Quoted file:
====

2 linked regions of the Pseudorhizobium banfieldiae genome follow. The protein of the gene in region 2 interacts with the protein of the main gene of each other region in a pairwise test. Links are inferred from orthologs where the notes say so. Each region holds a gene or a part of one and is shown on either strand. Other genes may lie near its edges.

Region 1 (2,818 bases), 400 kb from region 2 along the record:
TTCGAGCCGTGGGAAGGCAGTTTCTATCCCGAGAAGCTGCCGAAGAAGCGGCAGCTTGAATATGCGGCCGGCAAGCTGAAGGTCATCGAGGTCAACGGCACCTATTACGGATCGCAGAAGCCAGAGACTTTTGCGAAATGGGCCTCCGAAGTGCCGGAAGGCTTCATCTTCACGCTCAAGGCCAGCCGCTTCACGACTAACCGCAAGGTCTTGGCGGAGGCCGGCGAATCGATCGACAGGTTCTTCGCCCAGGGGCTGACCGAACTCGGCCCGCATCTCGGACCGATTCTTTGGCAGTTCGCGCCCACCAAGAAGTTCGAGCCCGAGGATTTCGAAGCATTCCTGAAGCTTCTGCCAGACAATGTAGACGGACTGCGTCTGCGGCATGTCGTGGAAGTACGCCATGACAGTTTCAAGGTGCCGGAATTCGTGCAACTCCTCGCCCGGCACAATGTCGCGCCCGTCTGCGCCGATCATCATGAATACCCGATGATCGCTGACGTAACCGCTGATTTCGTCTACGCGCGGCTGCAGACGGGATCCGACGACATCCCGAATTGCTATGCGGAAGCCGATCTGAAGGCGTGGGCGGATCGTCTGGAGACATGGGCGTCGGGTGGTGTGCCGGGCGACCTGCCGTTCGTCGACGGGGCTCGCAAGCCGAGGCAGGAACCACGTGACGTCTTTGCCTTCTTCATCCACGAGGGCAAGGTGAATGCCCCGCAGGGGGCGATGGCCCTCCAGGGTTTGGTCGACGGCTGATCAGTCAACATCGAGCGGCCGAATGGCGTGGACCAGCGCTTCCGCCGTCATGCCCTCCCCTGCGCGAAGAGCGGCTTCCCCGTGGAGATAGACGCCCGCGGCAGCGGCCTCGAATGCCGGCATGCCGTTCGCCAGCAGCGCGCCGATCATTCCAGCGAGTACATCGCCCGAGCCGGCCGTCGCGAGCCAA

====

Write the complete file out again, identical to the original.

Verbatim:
2 linked regions of the Pseudorhizobium banfieldiae genome follow. The protein of the gene in region 2 interacts with the protein of the main gene of each other region in a pairwise test. Links are inferred from orthologs where the notes say so. Each region holds a gene or a part of one and is shown on either strand. Other genes may lie near its edges.

Region 1 (2,818 bases), 400 kb from region 2 along the record:
TTCGAGCCGTGGGAAGGCAGTTTCTATCCCGAGAAGCTGCCGAAGAAGCGGCAGCTTGAATATGCGGCCGGCAAGCTGAAGGTCATCGAGGTCAACGGCACCTATTACGGATCGCAGAAGCCAGAGACTTTTGCGAAATGGGCCTCCGAAGTGCCGGAAGGCTTCATCTTCACGCTCAAGGCCAGCCGCTTCACGACTAACCGCAAGGTCTTGGCGGAGGCCGGCGAATCGATCGACAGGTTCTTCGCCCAGGGGCTGACCGAACTCGGCCCGCATCTCGGACCGATTCTTTGGCAGTTCGCGCCCACCAAGAAGTTCGAGCCCGAGGATTTCGAAGCATTCCTGAAGCTTCTGCCAGACAATGTAGACGGACTGCGTCTGCGGCATGTCGTGGAAGTACGCCATGACAGTTTCAAGGTGCCGGAATTCGTGCAACTCCTCGCCCGGCACAATGTCGCGCCCGTCTGCGCCGATCATCATGAATACCCGATGATCGCTGACGTAACCGCTGATTTCGTCTACGCGCGGCTGCAGACGGGATCCGACGACATCCCGAATTGCTATGCGGAAGCCGATCTGAAGGCGTGGGCGGATCGTCTGGAGACATGGGCGTCGGGTGGTGTGCCGGGCGACCTGCCGTTCGTCGACGGGGCTCGCAAGCCGAGGCAGGAACCACGTGACGTCTTTGCCTTCTTCATCCACGAGGGCAAGGTGAATGCCCCGCAGGGGGCGATGGCCCTCCAGGGTTTGGTCGACGGCTGATCAGTCAACATCGAGCGGCCGAATGGCGTGGACCAGCGCTTCCGCCGTCATGCCCTCCCCTGCGCGAAGAGCGGCTTCCCCGTGGAGATAGACGCCCGCGGCAGCGGCCTCGAATGCCGGCATGCCGTTCGCCAGCAGCGCGCCGATCATTCCAGCGAGTACATCGCCCGAGCCGGCCGTCGCGAGCCAA